A few years ago, I had the chance to work as part of a team teaching an interdisciplinary course on the quality of worklife.
As the lone theologian among a corporate communications expert (who could help students understand the impact of an employer’s culture on the wellbeing of its employees) and a physical therapist (who could help the students understand the impact of a job’s physical demands on the worker), I felt one of my key responsibilities was to help students consider the relationship between career and vocation. This turned out to be more complicated than I had initially imagined, because many of them could not get past the idea that a job could be more than paycheck.
To tackle this obstacle, I discovered that I had to challenge the implicit utilitarian thinking that framed much of their worldview. I explained that their quid pro quo calculus worked for most of their “career oriented” activities—for example, adding a club to the resume to help round out the college application—but that it would always be insufficient in one really important area of life: relationships.
Essentially, I asked them to think about how they would feel if their friends told them, “I like hanging out with you because I know one day you will help my career advancement.” Or, “I ran the numbers and the benefits you provide in my life outweigh the costs I put into the friendship right now, so I think I’ll keep you around. I axed Johnny yesterday because the calculus was net negative for him.”
What the exercise quickly reveals for my students is the limitation of a strictly utilitarian view of value, especially in the realm of human relationships. In today’s Gospel reading, Jesus challenges the same reductionistic perspective, insisting,
When you hold a lunch or dinner, do not invite your friends or your brothers or your relatives or your wealthy neighbors, in case they may invite you back and you have repayment. Rather, when you hold a banquet, invite the poor, the crippled, the lame, the blind; blessed indeed will you be because of their inability to repay you.(Luke 14:12-14)
In my classes, the argument for a non-transactional view of the value of our relationships was grounded in a call to respect the human dignity that the Catholic tradition insists is an innate quality of every human person (see Compendium of the Social Doctrine of the Church, nos. 144-145 for a succinct summary of this tenet).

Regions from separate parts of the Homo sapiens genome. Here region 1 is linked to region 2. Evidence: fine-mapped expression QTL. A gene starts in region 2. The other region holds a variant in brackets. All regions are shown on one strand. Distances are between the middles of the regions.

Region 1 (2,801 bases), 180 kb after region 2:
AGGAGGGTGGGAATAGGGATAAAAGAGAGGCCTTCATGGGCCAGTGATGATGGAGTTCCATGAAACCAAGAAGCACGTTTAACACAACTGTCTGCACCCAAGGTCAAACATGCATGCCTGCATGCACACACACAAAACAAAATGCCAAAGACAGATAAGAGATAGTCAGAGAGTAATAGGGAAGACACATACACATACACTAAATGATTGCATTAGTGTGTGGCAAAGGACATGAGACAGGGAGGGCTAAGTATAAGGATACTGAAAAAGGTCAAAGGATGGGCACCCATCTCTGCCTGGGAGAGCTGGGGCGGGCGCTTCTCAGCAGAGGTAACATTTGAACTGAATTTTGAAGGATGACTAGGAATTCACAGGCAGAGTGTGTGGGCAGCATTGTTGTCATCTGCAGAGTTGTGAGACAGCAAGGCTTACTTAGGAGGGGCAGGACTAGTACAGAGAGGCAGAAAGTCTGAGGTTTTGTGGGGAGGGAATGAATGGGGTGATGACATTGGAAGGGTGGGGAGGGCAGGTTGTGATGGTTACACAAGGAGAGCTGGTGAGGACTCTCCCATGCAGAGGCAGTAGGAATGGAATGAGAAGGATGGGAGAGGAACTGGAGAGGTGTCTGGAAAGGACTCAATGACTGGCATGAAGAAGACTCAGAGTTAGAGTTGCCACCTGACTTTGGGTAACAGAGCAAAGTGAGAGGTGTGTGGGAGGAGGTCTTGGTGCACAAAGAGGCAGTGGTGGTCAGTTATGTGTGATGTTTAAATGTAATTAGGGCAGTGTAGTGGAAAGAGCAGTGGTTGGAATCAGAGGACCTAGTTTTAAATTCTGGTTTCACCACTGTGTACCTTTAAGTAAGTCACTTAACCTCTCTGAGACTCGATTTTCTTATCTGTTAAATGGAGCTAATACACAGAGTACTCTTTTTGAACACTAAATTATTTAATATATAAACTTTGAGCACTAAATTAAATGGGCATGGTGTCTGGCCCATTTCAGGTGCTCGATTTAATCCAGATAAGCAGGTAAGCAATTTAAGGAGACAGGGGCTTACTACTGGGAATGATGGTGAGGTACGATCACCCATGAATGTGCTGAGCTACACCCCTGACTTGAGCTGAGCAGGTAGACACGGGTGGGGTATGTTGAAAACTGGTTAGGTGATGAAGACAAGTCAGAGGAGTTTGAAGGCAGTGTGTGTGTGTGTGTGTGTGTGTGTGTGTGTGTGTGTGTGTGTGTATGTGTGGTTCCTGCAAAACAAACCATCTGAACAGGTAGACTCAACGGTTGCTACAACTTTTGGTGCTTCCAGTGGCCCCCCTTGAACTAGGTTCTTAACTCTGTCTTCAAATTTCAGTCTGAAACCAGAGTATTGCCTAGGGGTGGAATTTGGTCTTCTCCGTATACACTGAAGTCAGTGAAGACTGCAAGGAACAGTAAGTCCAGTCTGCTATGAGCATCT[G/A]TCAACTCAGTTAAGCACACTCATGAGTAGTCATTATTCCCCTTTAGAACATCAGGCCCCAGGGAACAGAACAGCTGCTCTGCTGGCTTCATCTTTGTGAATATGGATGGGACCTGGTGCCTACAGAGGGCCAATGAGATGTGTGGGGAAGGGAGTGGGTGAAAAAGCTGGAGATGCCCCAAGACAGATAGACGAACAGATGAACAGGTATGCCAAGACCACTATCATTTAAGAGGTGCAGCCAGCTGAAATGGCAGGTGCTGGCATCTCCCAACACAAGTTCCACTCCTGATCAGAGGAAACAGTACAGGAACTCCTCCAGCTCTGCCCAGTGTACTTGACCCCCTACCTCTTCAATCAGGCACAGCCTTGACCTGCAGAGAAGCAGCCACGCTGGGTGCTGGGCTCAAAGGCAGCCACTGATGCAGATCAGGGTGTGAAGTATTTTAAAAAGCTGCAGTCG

In today’s Gospel, the argument certainly affirms this vision of the human person but it is actually rooted in a slightly different starting point. Jesus’s summons is framed as an invitation to help us recognize our proper place before God.
We can see this invitation in the emphasis on humility that runs not only through the rest of the Gospel reading but also all the readings for this week.
Jesus’s words in the Gospel exhort humility, creating an explicit link with the First Reading from the book of Sirach. There, the author encourages the listener to the same virtue, insisting, “humble yourself the more, the greater you are, and you will find favor with God.”
This call should not be surprising, for as the Second Reading stresses us, humility is the way of God. Much of that reading highlights the grandeur of God and sets up a contrast between us, as humans, and God as the divine creator and shepherd of all. With the direct mention of “Jesus, the mediator of a new covenant,” however, we are reminded that God has chosen to bridge that gap in the humility of the Incarnation (see Philippians 2:5-11).
Together, then, the readings help us appreciate that God is open to a relationship with us not because God seeks some transactional benefit—for surely we, as humans, could not provide that to the divine—but for the flourishing of the relationship itself. This act of humility is precisely what we are therefore called to imitate in our relationships with others, so that we can honor them and seek the flourishing of our relationship for its own sake.
Let us humbly seek to go and do likewise.